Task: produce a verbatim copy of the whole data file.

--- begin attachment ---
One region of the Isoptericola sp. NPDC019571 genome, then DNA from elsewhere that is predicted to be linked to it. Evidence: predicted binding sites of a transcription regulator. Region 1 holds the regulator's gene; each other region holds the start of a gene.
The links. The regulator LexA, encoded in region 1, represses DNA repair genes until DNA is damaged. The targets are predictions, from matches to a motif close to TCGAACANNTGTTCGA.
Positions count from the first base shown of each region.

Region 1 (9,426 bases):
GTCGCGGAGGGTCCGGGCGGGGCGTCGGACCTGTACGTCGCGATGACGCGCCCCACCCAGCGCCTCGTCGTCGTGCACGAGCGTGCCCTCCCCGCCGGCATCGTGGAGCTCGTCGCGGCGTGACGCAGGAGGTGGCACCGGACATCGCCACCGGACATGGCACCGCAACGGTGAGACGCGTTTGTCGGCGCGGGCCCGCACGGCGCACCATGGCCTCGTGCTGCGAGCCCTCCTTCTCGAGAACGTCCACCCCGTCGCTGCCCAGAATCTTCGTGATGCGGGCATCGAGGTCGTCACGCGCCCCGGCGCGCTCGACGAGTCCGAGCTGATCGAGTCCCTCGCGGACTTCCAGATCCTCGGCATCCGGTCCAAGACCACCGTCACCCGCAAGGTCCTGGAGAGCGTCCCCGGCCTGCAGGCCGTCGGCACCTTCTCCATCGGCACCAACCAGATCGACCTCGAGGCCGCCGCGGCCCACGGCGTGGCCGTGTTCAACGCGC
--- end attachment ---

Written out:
One region of the Isoptericola sp. NPDC019571 genome, then DNA from elsewhere that is predicted to be linked to it. Evidence: predicted binding sites of a transcription regulator. Region 1 holds the regulator's gene; each other region holds the start of a gene.
The links. The regulator LexA, encoded in region 1, represses DNA repair genes until DNA is damaged. The targets are predictions, from matches to a motif close to TCGAACANNTGTTCGA.
Positions count from the first base shown of each region.

Region 1 (9,426 bases):
GTCGCGGAGGGTCCGGGCGGGGCGTCGGACCTGTACGTCGCGATGACGCGCCCCACCCAGCGCCTCGTCGTCGTGCACGAGCGTGCCCTCCCCGCCGGCATCGTGGAGCTCGTCGCGGCGTGACGCAGGAGGTGGCACCGGACATCGCCACCGGACATGGCACCGCAACGGTGAGACGCGTTTGTCGGCGCGGGCCCGCACGGCGCACCATGGCCTCGTGCTGCGAGCCCTCCTTCTCGAGAACGTCCACCCCGTCGCTGCCCAGAATCTTCGTGATGCGGGCATCGAGGTCGTCACGCGCCCCGGCGCGCTCGACGAGTCCGAGCTGATCGAGTCCCTCGCGGACTTCCAGATCCTCGGCATCCGGTCCAAGACCACCGTCACCCGCAAGGTCCTGGAGAGCGTCCCCGGCCTGCAGGCCGTCGGCACCTTCTCCATCGGCACCAACCAGATCGACCTCGAGGCCGCCGCGGCCCACGGCGTGGCCGTGTTCAACGCGC